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Our Trip To The Christmas Tree Farm

2011 December 19

By Amy Miller

We went to buy our Christmas tree last weekend. We couldn’t remember where that one cut- your-own place was, we weren’t sure if that other cut-your-own place was still in business and anyway, we really didn’t have much time for a sentimental ritual in between Benjamin’s basketball game and our friends’ progressive dinner.

So we settled on a 20-mile drive to get to the place two miles from our house. At Riverside Farms, you can walk through rows of trees arranged by size; pick your own shape and pay. Then a strong young man will tie the tree on your car for you.

At mile 8, though, as we were cruising Lebanon Road, we passed an irresistibly homemade sign – “Cut Your Own Christmas Tree.” So we took a U-y and the country road to the dirt drive to the weathered older gentleman sitting in his pick-up. Yes, he had rope and yes, we could use the saw in the nearby bucket. Head down there and chop, he pointed.

Benjamin wanted big. Lane is getting older (as in teenager) and doesn’t really care anymore. “Whatever,” she said, “let’s go, I’m cold.” We picked a biggish, wide-ish tree and sorta kinda tied it on.

At home, we found our white strand was dead and every third bulb on the colored ones was out. We did the unthinkable – we mixed little colored lights that blink with big colored lights that don’t. And it worked. Our 2011 tree was up.

I would have been just as happy to lace lights around a Charlie Brown tree from our backwoods, but my family will have none of it.

As it happens, 21 percent of us get real trees, and 98 percent of those are from tree farms. Sixteen percent of us “real Christmas Tree consumers” cut our own. And according to the University of Illinois, citing the US Census of Agriculture and the National Christmas Tree Association, about 48 percent of us had fake trees and 32 percent had none.

All told, about 30 to 35 million real Christmas trees are sold in the U.S. yearly. More than 90 percent of these are recycled and two seedlings are planted for every tree sold. One acre typically holds 2,000 trees and provides the oxygen18 people need in one day.

When I’m buying my tree I think of none of this, though. I think about how I love to sit by a fire in a room lighted only by the Christmas tree.

About the author: Amy Miller is a writer who works in the public affairs office of EPA New England in Boston. She lives in Maine with her husband, two children, seven chickens, two parakeets, dog and a great community.

Editor’s Note: The opinions expressed in Greenversations are those of the author. They do not reflect EPA policy, endorsement, or action, and EPA does not verify the accuracy or science of the contents of the blog.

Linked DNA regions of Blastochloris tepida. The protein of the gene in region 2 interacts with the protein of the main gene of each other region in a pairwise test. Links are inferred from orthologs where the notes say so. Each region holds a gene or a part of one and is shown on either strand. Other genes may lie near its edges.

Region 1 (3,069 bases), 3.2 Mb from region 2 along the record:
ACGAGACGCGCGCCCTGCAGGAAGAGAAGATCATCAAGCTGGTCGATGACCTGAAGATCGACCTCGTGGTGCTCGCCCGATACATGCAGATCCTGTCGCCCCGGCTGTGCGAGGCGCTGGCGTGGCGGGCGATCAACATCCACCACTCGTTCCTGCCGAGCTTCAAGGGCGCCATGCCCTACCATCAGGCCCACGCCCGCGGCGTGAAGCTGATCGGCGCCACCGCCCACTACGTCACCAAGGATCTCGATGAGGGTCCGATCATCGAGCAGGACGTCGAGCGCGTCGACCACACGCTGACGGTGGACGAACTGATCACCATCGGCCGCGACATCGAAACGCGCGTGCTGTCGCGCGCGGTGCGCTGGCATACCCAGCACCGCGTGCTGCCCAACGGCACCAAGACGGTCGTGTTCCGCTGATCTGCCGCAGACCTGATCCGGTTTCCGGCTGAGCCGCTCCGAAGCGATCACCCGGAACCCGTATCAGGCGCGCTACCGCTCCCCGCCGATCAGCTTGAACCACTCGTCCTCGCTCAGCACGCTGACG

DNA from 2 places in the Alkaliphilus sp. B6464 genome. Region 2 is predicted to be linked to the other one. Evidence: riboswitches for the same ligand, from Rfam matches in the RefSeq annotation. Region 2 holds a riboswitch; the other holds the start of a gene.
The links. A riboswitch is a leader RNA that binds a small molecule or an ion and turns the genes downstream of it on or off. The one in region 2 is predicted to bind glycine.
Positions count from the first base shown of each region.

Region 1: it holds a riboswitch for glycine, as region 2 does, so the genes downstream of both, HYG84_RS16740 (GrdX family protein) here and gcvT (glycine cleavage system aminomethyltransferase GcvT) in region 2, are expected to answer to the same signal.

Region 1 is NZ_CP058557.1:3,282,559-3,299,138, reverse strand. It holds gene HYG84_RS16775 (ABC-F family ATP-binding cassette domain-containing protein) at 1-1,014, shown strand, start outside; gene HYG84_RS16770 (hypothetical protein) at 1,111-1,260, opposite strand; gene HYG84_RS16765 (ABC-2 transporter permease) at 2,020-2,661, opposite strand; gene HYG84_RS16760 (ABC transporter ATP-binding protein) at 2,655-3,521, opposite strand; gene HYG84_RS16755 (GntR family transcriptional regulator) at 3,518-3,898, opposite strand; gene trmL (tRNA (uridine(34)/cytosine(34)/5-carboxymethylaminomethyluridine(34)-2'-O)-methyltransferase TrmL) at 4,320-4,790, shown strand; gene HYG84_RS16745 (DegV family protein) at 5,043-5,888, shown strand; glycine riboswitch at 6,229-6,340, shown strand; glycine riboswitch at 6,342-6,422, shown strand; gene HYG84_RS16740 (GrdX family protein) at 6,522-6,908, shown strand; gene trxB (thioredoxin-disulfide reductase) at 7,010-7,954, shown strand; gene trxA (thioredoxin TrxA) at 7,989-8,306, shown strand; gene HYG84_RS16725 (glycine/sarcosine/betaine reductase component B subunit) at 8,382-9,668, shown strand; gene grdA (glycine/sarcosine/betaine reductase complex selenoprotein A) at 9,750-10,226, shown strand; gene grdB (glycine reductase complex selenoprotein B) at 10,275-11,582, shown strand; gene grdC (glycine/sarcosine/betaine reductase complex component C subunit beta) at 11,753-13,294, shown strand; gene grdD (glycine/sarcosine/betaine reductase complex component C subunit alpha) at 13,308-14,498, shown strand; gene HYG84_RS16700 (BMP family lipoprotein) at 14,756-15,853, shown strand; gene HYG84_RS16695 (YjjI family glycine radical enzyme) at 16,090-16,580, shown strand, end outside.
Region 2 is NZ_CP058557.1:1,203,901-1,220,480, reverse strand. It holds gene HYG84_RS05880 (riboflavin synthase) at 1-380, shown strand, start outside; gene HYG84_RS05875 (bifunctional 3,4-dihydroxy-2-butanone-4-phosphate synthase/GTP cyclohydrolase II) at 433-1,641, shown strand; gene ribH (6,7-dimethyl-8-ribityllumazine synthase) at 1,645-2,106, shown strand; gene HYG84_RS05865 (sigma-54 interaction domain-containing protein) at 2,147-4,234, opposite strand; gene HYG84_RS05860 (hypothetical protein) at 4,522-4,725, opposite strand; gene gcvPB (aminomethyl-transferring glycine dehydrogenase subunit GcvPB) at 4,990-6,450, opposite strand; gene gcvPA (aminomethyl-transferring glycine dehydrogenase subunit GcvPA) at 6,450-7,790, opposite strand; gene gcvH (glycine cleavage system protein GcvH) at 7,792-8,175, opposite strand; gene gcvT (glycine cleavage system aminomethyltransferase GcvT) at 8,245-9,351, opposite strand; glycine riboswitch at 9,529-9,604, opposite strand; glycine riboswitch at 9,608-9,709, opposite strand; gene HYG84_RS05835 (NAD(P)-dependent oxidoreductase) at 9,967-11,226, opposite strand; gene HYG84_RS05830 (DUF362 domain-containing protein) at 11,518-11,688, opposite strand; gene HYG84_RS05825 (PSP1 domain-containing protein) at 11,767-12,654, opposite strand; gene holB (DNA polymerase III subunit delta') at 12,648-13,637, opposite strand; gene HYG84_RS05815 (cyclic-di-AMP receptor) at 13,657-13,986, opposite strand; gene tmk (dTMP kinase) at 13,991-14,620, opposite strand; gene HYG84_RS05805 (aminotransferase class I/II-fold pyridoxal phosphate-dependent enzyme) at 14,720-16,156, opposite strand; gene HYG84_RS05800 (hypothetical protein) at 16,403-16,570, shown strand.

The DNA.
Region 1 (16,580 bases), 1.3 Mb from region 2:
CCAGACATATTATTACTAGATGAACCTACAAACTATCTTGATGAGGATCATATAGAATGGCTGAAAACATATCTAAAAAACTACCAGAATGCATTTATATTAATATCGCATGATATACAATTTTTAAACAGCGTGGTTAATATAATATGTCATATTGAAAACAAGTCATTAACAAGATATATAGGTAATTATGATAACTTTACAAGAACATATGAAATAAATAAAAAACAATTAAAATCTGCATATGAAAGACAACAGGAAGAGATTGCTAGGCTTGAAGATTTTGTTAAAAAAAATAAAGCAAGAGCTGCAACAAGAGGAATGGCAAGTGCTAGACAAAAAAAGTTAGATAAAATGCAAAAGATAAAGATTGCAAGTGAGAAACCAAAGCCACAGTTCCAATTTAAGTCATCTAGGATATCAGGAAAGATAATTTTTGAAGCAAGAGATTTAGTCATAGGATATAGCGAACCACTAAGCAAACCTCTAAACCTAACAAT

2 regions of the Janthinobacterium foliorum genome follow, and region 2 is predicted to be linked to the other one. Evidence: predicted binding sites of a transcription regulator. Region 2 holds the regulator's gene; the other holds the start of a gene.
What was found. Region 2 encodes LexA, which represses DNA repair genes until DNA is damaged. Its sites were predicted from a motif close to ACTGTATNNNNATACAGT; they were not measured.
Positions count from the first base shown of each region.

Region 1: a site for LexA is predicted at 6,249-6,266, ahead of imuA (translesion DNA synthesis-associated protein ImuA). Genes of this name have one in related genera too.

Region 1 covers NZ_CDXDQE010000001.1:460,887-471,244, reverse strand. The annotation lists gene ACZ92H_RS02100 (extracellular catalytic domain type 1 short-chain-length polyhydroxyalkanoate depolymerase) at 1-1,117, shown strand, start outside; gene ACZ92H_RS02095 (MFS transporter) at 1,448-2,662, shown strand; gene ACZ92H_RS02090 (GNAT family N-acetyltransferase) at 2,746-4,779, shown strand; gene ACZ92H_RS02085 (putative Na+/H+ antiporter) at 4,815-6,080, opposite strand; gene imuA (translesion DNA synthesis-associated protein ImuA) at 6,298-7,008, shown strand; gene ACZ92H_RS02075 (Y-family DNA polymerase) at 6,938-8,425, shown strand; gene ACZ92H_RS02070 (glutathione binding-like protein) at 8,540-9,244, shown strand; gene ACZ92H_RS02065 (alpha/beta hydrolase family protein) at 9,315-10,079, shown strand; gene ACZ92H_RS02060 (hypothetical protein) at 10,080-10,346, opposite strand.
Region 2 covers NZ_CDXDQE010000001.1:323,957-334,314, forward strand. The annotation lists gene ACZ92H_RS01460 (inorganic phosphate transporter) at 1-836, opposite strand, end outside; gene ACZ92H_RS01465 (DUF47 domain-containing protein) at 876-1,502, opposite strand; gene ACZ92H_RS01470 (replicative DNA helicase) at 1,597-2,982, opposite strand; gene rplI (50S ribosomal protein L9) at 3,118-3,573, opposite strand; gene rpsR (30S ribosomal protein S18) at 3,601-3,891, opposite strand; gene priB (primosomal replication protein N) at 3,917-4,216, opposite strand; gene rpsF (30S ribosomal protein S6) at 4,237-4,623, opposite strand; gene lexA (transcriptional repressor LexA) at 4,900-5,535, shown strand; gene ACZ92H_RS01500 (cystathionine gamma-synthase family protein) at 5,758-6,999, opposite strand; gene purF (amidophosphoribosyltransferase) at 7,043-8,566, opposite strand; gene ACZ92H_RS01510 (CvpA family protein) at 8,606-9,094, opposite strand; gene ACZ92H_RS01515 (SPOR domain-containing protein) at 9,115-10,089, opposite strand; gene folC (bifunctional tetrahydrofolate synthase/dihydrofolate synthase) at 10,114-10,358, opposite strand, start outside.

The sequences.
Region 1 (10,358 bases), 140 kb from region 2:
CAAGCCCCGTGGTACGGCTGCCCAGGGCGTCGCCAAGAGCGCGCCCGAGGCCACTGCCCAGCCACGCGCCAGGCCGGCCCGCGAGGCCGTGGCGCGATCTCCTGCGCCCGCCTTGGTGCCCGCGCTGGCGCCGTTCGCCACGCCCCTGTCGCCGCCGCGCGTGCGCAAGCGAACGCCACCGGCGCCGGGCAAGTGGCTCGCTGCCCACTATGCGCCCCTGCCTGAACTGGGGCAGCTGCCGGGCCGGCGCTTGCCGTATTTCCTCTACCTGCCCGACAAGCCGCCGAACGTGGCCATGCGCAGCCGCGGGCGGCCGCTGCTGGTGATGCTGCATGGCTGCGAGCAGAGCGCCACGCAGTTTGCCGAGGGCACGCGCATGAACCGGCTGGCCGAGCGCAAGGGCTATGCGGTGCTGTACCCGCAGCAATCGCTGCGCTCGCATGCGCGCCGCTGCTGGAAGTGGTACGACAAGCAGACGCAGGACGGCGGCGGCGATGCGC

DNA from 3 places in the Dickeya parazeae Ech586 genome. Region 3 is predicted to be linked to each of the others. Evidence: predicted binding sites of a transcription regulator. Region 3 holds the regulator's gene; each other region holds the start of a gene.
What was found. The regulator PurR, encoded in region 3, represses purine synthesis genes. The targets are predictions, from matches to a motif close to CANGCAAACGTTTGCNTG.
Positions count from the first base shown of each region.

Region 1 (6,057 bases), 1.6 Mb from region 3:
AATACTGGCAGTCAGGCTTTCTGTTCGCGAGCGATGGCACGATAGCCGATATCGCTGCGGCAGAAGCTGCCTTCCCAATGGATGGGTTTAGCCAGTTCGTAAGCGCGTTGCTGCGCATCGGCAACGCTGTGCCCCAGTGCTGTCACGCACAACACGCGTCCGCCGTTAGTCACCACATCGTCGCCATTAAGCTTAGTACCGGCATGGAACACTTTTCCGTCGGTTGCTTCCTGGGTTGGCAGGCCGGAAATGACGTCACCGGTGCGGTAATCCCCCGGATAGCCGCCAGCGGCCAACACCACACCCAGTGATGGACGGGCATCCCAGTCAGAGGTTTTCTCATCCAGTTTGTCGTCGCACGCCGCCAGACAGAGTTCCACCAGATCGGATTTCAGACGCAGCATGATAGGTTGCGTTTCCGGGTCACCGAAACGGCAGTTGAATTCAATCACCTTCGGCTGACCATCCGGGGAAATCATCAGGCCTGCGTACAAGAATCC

Editor's Note: The opinions expressed here are those of the author. They do not reflect EPA policy, endorsement, or action, and EPA does not verify the accuracy or science of the contents of the blog.

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6 Responses leave one →
  1. kiyohisa tanada permalink
    December 19, 2011

    It is a pleasure to perform “the decorations” of “a Christmas tree”.
    However,
    For resource conservation, it is difficult to fell a live tree.
    I think that “the Christmas tree” such as the genuine article should be done.

  2. Mary J. Spasiano permalink
    December 19, 2011

    Hello, Amy Miller: I loved reading your Christmas Tree blog entry! As I was reading it, it reminded me of how my older sister Carol and I used to get permission from the owners of the former Pine Tree Society for Crippled Children & Adults Rehabilitation Center in Bath, Maine (now called the Hyde School), and we’d go into Hyde’s Woods and cut down our own Christmas Tree and carry it home ourselves(we only lived about 10 minutes away)! Thank you for stimulating the “happy and joyous” memories of this 62-year “young” woman(as of 12/23)!

    Merry Christmas to you & yours! Happy New Year too!

  3. Jen permalink
    December 19, 2011

    Thanks for sharing your Christmas tree-finding story. We buy real too, from a locally-owned nursery. One time we did try to pick our own and it made me sad to see those stumps everywhere where a tree had once been. The trees were considerably marked up and the tree farm was far from my romantic vision of wandering into the woods in search of a tree.

  4. Amy permalink
    December 20, 2011

    Thank you. Happy Birthday and may you have more “happy and joyous” times with your Christmas tree.

  5. Jeremy permalink
    December 21, 2011

    “When I’m buying my tree I think of none of this, though. I think about how I love to sit by a fire in a room lighted only by the Christmas tree.”

    Not to mention the wonderful smell of pine needles. Christmas wouldn’t be the same without that smell of a real Christmas tree.

    Merry Christmas everyone!

    Jeremy Vedder

  6. Ed Lange permalink
    December 23, 2011

    Thanks for the memories. While it is almost to find or afford a genuine Christmas Tree in this neck of the woods, I really still the smell of the tree all lit up in the lounge.

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